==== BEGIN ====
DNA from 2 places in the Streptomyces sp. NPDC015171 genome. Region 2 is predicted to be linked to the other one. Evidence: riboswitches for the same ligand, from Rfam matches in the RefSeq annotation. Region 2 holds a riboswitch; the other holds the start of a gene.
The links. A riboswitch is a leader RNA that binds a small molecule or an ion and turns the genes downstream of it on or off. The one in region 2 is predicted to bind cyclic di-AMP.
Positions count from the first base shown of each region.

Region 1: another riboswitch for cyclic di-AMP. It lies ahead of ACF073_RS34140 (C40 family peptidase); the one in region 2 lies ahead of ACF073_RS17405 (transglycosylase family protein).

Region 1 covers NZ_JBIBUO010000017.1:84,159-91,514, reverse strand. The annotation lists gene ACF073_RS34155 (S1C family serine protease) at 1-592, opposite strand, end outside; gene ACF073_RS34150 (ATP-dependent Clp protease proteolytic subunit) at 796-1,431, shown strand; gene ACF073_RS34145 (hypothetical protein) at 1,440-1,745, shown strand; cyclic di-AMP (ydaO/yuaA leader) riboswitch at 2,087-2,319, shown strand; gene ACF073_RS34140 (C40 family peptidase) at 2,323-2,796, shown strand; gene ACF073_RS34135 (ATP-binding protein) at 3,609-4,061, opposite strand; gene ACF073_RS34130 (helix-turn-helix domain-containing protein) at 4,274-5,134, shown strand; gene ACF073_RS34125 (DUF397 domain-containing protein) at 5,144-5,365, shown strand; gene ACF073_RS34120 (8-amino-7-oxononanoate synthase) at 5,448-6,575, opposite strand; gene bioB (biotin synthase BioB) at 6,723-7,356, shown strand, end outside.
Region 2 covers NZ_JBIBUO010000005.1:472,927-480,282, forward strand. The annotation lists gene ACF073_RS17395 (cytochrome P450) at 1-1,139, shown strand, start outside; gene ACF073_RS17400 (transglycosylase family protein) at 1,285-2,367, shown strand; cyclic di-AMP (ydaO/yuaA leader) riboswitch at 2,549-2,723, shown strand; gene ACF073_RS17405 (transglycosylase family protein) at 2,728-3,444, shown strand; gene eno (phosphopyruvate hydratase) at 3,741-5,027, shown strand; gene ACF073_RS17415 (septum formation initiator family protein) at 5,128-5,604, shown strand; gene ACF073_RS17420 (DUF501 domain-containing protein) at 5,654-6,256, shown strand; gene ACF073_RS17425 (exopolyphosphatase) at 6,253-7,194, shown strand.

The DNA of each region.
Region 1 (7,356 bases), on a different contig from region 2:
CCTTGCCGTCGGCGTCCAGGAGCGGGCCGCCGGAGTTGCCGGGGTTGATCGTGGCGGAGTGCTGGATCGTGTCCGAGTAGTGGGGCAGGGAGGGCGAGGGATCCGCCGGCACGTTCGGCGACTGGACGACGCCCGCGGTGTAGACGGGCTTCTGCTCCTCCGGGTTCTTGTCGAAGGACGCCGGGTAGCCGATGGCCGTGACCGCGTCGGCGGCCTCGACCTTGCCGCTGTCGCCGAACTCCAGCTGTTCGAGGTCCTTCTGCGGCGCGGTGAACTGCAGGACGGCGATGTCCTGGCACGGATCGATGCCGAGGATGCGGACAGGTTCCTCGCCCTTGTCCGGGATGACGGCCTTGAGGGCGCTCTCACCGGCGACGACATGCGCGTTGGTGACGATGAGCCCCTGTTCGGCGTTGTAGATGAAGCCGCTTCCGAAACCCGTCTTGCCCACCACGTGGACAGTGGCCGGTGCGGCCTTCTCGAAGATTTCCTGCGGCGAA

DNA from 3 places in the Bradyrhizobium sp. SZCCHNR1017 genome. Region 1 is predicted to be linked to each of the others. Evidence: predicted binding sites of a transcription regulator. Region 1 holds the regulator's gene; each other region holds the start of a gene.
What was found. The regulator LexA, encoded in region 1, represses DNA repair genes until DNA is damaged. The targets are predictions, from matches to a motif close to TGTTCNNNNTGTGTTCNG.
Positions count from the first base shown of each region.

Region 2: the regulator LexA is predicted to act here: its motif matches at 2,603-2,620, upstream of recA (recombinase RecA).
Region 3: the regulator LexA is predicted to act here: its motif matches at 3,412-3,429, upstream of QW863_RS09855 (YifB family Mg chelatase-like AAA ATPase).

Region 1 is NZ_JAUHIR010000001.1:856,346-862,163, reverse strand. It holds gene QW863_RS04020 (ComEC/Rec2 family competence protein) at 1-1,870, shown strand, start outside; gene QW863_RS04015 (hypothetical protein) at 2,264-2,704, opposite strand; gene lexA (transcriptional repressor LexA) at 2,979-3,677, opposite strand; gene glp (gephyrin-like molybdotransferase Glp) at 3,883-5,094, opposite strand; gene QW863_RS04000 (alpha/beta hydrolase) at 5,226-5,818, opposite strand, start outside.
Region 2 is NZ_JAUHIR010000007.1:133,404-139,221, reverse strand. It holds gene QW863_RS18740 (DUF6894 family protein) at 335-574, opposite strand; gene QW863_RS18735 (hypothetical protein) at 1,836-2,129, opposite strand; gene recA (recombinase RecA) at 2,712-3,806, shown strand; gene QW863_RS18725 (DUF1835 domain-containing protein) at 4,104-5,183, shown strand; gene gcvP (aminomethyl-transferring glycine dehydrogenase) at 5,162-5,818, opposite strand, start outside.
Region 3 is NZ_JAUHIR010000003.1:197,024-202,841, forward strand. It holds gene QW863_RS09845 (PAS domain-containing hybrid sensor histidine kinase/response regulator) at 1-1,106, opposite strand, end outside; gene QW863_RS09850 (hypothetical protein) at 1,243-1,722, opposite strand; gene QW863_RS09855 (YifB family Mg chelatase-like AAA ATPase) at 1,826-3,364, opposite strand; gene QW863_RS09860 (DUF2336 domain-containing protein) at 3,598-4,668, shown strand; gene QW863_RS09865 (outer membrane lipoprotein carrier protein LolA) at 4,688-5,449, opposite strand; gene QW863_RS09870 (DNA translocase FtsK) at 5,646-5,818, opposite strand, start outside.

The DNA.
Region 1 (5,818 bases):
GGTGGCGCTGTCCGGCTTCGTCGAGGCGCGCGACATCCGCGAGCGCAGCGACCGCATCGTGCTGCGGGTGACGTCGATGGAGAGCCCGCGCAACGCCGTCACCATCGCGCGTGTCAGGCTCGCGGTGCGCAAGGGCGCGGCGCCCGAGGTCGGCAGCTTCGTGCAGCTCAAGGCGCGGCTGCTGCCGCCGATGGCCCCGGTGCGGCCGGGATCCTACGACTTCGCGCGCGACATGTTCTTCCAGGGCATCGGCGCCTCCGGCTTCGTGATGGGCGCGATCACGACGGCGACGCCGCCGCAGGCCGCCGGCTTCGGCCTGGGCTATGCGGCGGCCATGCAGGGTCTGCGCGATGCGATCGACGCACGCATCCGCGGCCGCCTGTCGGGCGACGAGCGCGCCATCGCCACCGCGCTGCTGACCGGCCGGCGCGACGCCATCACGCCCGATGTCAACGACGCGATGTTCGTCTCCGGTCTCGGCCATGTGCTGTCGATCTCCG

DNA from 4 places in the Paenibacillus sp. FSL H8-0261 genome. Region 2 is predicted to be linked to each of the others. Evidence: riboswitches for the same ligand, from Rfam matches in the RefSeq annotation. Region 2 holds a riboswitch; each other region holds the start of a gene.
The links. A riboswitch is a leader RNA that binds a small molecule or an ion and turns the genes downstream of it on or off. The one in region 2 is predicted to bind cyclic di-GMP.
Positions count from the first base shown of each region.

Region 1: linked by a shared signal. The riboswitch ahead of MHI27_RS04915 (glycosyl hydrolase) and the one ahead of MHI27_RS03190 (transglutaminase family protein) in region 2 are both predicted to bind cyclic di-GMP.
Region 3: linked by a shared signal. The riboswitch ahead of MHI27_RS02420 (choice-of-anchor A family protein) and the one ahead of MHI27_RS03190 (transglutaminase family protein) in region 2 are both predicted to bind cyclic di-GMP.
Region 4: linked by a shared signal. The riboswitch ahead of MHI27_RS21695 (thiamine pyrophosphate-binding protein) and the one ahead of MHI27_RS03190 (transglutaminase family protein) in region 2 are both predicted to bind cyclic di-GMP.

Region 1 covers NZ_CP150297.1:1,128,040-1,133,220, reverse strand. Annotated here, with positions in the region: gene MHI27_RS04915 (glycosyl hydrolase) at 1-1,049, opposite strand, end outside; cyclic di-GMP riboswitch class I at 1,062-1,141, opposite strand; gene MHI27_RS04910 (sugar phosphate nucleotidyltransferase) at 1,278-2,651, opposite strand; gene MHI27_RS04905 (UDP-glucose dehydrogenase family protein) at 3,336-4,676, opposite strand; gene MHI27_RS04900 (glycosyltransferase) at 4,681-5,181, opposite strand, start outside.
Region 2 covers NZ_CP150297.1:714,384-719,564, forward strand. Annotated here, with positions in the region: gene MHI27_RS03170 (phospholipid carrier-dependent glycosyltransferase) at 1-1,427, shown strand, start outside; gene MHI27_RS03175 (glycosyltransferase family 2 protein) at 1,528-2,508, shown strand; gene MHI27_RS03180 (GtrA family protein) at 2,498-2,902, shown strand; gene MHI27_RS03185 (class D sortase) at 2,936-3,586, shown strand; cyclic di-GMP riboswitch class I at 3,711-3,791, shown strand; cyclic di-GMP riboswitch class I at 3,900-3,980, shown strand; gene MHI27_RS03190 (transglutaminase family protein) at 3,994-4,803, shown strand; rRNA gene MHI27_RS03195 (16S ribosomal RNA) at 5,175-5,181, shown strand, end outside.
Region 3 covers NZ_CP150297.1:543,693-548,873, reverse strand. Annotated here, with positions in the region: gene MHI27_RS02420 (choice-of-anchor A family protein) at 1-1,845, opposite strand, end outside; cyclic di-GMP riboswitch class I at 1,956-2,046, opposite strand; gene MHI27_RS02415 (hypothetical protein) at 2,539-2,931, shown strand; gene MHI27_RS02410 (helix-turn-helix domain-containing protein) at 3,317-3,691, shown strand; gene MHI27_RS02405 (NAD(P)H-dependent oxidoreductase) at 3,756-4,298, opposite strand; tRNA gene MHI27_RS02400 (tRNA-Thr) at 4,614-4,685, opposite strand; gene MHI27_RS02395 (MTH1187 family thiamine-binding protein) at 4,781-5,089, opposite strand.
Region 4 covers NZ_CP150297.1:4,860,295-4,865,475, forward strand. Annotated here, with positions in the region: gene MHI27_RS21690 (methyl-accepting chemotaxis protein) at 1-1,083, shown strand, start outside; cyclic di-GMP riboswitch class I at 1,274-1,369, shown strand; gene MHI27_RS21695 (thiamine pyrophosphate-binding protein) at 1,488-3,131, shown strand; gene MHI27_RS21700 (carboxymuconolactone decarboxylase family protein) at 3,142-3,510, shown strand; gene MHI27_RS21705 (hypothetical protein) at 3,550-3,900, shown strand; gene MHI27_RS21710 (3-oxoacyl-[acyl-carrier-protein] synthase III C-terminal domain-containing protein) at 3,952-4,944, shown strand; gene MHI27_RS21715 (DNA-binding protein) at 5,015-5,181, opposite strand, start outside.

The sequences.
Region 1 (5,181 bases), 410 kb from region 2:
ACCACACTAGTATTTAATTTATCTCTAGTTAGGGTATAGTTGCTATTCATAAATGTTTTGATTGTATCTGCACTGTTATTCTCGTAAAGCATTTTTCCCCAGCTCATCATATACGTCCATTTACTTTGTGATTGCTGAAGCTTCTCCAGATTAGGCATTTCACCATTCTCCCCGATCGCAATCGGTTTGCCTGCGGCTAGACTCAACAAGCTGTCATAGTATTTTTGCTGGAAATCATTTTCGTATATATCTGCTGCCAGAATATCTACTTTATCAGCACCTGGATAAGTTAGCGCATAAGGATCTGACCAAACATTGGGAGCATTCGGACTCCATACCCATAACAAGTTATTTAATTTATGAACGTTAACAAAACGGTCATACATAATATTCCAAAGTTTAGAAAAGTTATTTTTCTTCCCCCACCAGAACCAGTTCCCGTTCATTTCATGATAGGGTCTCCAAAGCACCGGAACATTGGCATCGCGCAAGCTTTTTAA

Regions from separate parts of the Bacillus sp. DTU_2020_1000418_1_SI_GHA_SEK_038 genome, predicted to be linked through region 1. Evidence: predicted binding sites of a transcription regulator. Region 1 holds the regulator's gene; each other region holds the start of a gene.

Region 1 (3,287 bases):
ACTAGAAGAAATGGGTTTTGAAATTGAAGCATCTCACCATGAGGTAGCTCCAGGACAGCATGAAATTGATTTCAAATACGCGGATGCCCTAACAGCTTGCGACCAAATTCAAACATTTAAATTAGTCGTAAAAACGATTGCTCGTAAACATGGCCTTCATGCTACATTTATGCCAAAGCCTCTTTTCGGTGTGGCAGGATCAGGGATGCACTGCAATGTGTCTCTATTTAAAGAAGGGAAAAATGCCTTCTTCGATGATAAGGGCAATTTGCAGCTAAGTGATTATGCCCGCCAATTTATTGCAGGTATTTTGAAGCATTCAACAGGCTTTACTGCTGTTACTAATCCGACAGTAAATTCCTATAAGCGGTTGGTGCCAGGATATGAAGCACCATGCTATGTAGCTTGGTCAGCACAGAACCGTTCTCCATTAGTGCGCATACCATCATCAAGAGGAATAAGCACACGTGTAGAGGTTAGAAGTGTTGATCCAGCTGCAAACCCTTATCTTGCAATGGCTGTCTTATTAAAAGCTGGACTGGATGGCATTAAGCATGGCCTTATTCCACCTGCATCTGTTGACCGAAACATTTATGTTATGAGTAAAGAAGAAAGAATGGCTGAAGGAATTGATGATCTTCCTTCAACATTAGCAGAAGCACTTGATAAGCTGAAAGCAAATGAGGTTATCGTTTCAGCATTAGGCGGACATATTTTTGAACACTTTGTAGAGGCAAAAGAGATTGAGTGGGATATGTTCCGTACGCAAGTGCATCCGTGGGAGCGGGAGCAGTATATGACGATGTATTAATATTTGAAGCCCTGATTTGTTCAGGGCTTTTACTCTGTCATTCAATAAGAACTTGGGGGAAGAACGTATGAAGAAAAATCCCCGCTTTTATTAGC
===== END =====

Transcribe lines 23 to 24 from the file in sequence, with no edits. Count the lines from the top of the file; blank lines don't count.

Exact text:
Positions count from the first base shown of each region.

Region 1: linked by a shared signal. The riboswitch ahead of MHI27_RS04915 (glycosyl hydrolase) and the one ahead of MHI27_RS03190 (transglutaminase family protein) in region 2 are both predicted to bind cyclic di-GMP.